The potential of CFs as channels for local social investments primarily stems from establishing robust, diverse, and enduring governance, as well as a systemic approach based on the diagnosis of local potential and needs. This is achieved through listening to different voices within local civil society and engaging in constant dialogue with organizations working for the territory. These characteristics align with what companies expect to strengthen their engagement with non-profit organizations. According to BISC, 90% of companies consider “greater evidence of impact in partnerships” as a determining factor for strengthening the relationship. In comparison, 80% indicate the “need for the company to operate within a network”. These are precisely some of the main characteristics of CFs.

It is important to note that CFs are primarily important intermediaries between donors and local organizations, aiming to meet donors’ philanthropic interests while always considering the demands of the territory. An example of this is Donor Advised Funds (DAFs), which are still relatively recent in Brazil. DAFs function as “philanthropy current accounts” for individuals and companies, managed by CFs, which are responsible for investing these resources in the capital market and distributing them to social organizations according to the donors’ preferences. This ability to accumulate resources for future allocation is analogous to cisterns that store water for strategic or high-need moments.

By consolidating and managing third-party donations, CFs are responsible for due diligence, monitoring, and accountability regarding the use of these resources. This allows large companies to fund projects and smaller organizations, as well as informal movements and collectives, as CFs act as a compliance lightning rod, mitigating risks for donors by being the direct receiver of these companies’ donations. Once the due diligence for receiving the resources is completed, it is up to the CF to mentor donors on the strategic use of these resources based on their broad knowledge of the territory, its demands and potential, and its organizations and leaders.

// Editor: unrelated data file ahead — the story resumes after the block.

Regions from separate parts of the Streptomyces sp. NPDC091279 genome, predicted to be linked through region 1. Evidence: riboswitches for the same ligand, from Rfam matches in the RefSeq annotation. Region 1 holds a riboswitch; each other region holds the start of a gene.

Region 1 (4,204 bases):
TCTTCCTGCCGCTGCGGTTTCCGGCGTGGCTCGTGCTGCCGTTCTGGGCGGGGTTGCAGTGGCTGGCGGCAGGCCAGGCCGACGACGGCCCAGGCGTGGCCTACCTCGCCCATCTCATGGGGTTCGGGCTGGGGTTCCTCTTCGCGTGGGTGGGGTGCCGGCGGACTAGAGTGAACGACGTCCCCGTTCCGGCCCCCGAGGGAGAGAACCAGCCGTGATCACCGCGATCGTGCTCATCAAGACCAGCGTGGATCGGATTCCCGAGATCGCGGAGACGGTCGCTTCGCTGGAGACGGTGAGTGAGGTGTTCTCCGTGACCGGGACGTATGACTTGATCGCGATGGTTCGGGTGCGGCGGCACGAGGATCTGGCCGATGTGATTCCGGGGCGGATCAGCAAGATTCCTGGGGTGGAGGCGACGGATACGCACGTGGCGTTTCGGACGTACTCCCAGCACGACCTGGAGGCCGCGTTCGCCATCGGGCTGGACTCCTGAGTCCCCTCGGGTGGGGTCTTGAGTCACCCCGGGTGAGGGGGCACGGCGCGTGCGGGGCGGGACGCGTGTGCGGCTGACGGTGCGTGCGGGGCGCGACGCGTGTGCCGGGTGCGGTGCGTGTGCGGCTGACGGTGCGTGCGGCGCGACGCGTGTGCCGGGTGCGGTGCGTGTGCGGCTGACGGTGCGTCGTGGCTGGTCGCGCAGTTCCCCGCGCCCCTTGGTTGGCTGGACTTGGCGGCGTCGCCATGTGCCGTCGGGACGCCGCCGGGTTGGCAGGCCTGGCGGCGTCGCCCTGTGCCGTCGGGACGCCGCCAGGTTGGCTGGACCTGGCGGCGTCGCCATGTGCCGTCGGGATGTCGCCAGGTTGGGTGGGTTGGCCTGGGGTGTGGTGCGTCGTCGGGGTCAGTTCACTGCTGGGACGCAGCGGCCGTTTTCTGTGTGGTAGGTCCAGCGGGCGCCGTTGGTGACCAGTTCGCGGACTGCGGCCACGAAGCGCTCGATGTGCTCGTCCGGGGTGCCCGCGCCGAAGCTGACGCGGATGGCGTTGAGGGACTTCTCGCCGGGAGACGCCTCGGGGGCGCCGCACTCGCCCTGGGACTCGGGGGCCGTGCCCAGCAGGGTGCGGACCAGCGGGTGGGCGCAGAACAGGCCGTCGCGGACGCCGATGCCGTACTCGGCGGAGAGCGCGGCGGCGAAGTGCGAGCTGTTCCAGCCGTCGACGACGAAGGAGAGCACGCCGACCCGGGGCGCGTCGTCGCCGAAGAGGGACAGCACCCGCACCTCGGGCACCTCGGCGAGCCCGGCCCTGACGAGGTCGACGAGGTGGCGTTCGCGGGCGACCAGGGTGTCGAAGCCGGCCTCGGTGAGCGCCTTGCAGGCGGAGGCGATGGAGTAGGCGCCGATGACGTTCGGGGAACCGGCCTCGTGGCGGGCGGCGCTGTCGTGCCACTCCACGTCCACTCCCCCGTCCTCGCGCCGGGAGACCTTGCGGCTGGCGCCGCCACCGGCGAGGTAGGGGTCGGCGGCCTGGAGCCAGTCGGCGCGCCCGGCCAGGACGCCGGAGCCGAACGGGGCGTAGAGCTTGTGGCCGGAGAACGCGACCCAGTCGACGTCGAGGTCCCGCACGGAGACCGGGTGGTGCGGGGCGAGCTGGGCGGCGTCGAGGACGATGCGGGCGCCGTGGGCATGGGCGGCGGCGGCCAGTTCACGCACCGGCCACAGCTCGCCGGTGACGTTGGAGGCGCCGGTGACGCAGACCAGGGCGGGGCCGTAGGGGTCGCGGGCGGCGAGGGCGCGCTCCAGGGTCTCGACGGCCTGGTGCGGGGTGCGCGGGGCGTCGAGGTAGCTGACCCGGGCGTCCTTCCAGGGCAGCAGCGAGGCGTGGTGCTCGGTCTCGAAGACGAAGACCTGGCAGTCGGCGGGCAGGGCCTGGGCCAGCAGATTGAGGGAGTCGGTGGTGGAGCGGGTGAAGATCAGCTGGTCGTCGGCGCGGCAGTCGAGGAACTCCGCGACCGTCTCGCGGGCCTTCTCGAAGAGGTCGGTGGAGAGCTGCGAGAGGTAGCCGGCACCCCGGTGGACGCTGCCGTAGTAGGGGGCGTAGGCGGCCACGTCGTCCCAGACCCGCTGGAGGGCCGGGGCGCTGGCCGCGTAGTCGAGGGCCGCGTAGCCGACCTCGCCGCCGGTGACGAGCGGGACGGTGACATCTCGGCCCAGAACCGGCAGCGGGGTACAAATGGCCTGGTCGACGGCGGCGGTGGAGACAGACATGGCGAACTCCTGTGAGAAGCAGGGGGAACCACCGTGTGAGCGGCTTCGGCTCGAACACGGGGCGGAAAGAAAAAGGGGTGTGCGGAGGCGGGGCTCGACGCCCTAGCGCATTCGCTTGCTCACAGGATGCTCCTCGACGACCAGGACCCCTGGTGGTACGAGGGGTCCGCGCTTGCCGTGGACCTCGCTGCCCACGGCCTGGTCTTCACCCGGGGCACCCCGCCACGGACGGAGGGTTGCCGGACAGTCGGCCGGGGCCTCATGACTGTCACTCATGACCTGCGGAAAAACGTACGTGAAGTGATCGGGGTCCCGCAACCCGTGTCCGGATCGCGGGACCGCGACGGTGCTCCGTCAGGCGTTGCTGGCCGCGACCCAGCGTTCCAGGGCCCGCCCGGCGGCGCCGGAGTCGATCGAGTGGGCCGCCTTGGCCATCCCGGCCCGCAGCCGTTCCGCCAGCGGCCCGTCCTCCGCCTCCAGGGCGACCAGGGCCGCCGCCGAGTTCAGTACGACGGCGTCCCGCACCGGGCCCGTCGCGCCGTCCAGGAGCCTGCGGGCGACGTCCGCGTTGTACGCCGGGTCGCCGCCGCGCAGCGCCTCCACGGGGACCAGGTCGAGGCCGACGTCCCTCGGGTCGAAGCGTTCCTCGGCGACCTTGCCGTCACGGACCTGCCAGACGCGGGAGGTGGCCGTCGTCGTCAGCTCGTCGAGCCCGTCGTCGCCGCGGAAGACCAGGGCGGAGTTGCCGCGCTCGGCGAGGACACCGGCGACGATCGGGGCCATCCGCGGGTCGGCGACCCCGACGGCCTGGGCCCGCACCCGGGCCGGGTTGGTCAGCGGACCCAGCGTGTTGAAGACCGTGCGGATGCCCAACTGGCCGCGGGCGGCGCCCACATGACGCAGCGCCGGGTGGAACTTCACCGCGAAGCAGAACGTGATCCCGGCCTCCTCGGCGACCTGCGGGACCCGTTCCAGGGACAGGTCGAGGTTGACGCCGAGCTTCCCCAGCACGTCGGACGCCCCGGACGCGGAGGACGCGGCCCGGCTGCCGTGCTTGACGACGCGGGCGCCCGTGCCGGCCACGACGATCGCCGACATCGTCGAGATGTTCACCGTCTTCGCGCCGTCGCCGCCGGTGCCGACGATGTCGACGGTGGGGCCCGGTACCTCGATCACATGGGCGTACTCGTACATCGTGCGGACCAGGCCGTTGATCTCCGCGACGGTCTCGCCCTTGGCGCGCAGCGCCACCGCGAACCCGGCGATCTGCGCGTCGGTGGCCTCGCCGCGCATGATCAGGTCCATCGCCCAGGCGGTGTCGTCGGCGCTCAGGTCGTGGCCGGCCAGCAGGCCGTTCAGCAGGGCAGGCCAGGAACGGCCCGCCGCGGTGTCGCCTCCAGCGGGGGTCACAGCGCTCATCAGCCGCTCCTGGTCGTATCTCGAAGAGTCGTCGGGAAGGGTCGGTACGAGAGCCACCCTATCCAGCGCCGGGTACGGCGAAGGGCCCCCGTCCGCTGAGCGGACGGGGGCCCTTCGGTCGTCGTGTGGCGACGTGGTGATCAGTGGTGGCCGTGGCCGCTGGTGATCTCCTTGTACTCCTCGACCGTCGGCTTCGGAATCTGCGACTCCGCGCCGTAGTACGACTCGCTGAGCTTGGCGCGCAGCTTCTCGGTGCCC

Last but not least, this privileged and democratically  territorial perspective allows CFs to serve as spokespersons for the local social sector, advocating for rights and visibility, conducting social campaigns, or even advocating for changes in public policies without being directly exposed to authorities. CFs act as an umbrella, protecting social leaders from unnecessary exposure to political and power games.

Brazilian delegation discusses Community Philanthropy in the Americas

Still little known in Brazil, the model of community philanthropy has been increasingly consolidated internationally as an important institutional arrangement for social development and addressing the various demands of the territories. According to a survey carried out by the Community Foundation Atlas, there are more than 1,800 community institutes and foundations in the world. Together, these organizations handle more than USD 5 billion every year.

To discuss the different contexts, opportunities, and challenges of community philanthropy in the Americas, 119 guests from ten countries in South, Central, Caribbean and North America met in February in Guadalajara, Mexico. The Brazilian delegation included Felipe Groba, IDIS project manager, and six other representatives of Brazilian Community Institutes, all participants of the Transforming Territories – a program from IDIS: Instituto Baixada Maranhense; ICOM – Greater Florianópolis Community Institute; Espraiada and Tabôa Community Strengthening Institute.

The event, promoted by CCA – Connecting Communities in America, an initiative of CF Leads (Community Foundations Leading Change), featured panel discussions and visits to social projects supported by Corporativa de Fundaciones – the community foundation of Greater Guadalajara – and which work directly on the issues of migrants and refugees, street children and community development. With a careful eye on diversity and the importance of everyone being able to express themselves in their mother tongue, there was simultaneous translation into four languages – Portuguese, English, Spanish and French..